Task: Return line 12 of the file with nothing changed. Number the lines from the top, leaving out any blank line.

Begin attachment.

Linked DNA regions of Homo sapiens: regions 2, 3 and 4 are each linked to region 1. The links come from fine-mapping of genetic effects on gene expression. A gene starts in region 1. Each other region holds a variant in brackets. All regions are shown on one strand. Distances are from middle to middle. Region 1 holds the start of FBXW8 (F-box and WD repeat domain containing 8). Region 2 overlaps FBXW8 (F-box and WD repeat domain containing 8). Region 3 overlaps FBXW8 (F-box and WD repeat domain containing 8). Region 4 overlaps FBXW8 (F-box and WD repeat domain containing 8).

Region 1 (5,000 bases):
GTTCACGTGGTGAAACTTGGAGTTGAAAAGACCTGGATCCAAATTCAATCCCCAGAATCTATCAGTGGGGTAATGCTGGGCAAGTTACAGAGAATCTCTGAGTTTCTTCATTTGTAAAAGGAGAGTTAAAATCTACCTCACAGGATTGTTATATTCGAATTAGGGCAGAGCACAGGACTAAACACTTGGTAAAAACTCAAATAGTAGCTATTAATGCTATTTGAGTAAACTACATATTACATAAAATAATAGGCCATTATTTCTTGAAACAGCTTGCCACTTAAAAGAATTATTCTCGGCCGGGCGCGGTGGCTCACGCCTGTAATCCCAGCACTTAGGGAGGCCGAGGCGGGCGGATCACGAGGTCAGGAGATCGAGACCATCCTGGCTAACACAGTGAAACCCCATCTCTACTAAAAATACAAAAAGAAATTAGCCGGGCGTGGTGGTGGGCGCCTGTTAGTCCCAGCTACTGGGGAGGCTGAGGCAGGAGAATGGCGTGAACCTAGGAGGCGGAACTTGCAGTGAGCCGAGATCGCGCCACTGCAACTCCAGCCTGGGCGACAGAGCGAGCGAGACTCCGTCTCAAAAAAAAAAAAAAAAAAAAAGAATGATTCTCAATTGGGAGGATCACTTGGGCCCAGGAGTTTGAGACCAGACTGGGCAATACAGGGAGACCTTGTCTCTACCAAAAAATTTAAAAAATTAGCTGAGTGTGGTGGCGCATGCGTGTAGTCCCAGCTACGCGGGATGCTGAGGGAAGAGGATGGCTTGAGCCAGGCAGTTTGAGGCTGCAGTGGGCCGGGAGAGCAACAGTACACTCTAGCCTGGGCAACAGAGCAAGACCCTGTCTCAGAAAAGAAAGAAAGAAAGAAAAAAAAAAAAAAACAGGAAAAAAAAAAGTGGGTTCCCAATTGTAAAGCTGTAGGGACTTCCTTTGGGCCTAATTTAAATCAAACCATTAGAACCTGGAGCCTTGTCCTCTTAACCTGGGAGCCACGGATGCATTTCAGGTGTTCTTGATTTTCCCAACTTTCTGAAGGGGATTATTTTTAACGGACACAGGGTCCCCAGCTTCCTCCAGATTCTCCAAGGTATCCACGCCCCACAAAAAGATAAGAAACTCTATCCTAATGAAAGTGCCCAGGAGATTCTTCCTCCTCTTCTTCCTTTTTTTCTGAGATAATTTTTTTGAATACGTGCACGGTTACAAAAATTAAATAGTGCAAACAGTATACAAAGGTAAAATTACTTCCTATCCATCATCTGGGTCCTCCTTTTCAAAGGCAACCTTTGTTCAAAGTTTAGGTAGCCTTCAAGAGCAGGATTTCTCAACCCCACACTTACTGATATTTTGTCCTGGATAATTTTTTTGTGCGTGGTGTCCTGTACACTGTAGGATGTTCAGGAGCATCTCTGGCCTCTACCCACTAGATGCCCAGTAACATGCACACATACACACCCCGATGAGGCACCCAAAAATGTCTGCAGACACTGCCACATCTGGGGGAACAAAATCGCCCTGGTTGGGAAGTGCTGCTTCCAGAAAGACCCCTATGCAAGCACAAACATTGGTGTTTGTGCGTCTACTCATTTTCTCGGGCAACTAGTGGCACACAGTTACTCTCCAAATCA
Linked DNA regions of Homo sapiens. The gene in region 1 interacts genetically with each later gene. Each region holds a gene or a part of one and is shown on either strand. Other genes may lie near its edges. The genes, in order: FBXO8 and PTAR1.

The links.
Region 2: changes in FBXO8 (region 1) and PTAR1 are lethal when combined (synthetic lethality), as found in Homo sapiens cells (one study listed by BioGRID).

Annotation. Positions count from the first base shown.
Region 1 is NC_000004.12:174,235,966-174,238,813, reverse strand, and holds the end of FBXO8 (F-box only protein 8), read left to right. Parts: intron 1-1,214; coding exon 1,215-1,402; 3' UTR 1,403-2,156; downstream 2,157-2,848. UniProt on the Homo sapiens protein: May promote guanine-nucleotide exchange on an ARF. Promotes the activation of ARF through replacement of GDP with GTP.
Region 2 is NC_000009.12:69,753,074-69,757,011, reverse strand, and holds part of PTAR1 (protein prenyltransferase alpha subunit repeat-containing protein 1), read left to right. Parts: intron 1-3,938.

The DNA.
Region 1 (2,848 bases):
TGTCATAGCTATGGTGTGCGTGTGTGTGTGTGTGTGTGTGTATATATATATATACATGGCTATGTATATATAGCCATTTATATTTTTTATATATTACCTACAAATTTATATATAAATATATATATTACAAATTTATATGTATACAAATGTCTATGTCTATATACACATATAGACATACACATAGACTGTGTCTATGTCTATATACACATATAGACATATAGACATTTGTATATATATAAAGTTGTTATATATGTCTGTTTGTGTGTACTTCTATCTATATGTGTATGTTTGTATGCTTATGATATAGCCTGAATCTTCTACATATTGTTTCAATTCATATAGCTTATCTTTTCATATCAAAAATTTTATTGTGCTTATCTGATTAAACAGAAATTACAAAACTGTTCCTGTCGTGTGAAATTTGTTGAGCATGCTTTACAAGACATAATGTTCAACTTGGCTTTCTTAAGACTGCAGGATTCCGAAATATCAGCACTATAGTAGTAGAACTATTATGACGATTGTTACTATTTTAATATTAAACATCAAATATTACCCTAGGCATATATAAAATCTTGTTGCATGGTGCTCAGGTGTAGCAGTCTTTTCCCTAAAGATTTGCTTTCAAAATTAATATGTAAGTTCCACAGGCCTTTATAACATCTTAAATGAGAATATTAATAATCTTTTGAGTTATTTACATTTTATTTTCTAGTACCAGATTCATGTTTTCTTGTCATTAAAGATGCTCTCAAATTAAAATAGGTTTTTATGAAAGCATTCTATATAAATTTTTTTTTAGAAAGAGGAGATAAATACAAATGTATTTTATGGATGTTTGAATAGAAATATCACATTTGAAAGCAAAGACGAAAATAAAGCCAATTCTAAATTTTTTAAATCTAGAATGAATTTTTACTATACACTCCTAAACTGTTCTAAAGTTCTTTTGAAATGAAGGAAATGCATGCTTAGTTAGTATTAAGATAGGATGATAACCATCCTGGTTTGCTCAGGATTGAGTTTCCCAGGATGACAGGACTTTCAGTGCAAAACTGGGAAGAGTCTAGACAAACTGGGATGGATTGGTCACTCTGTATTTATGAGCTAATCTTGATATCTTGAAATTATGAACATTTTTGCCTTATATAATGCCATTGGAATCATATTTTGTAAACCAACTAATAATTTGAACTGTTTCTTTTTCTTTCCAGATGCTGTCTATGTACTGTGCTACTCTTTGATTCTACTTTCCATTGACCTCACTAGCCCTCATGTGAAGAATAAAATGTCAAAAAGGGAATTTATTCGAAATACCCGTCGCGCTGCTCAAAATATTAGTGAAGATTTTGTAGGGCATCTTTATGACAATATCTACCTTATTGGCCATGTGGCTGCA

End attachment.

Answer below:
TGTCATAGCTATGGTGTGCGTGTGTGTGTGTGTGTGTGTGTATATATATATATACATGGCTATGTATATATAGCCATTTATATTTTTTATATATTACCTACAAATTTATATATAAATATATATATTACAAATTTATATGTATACAAATGTCTATGTCTATATACACATATAGACATACACATAGACTGTGTCTATGTCTATATACACATATAGACATATAGACATTTGTATATATATAAAGTTGTTATATATGTCTGTTTGTGTGTACTTCTATCTATATGTGTATGTTTGTATGCTTATGATATAGCCTGAATCTTCTACATATTGTTTCAATTCATATAGCTTATCTTTTCATATCAAAAATTTTATTGTGCTTATCTGATTAAACAGAAATTACAAAACTGTTCCTGTCGTGTGAAATTTGTTGAGCATGCTTTACAAGACATAATGTTCAACTTGGCTTTCTTAAGACTGCAGGATTCCGAAATATCAGCACTATAGTAGTAGAACTATTATGACGATTGTTACTATTTTAATATTAAACATCAAATATTACCCTAGGCATATATAAAATCTTGTTGCATGGTGCTCAGGTGTAGCAGTCTTTTCCCTAAAGATTTGCTTTCAAAATTAATATGTAAGTTCCACAGGCCTTTATAACATCTTAAATGAGAATATTAATAATCTTTTGAGTTATTTACATTTTATTTTCTAGTACCAGATTCATGTTTTCTTGTCATTAAAGATGCTCTCAAATTAAAATAGGTTTTTATGAAAGCATTCTATATAAATTTTTTTTTAGAAAGAGGAGATAAATACAAATGTATTTTATGGATGTTTGAATAGAAATATCACATTTGAAAGCAAAGACGAAAATAAAGCCAATTCTAAATTTTTTAAATCTAGAATGAATTTTTACTATACACTCCTAAACTGTTCTAAAGTTCTTTTGAAATGAAGGAAATGCATGCTTAGTTAGTATTAAGATAGGATGATAACCATCCTGGTTTGCTCAGGATTGAGTTTCCCAGGATGACAGGACTTTCAGTGCAAAACTGGGAAGAGTCTAGACAAACTGGGATGGATTGGTCACTCTGTATTTATGAGCTAATCTTGATATCTTGAAATTATGAACATTTTTGCCTTATATAATGCCATTGGAATCATATTTTGTAAACCAACTAATAATTTGAACTGTTTCTTTTTCTTTCCAGATGCTGTCTATGTACTGTGCTACTCTTTGATTCTACTTTCCATTGACCTCACTAGCCCTCATGTGAAGAATAAAATGTCAAAAAGGGAATTTATTCGAAATACCCGTCGCGCTGCTCAAAATATTAGTGAAGATTTTGTAGGGCATCTTTATGACAATATCTACCTTATTGGCCATGTGGCTGCA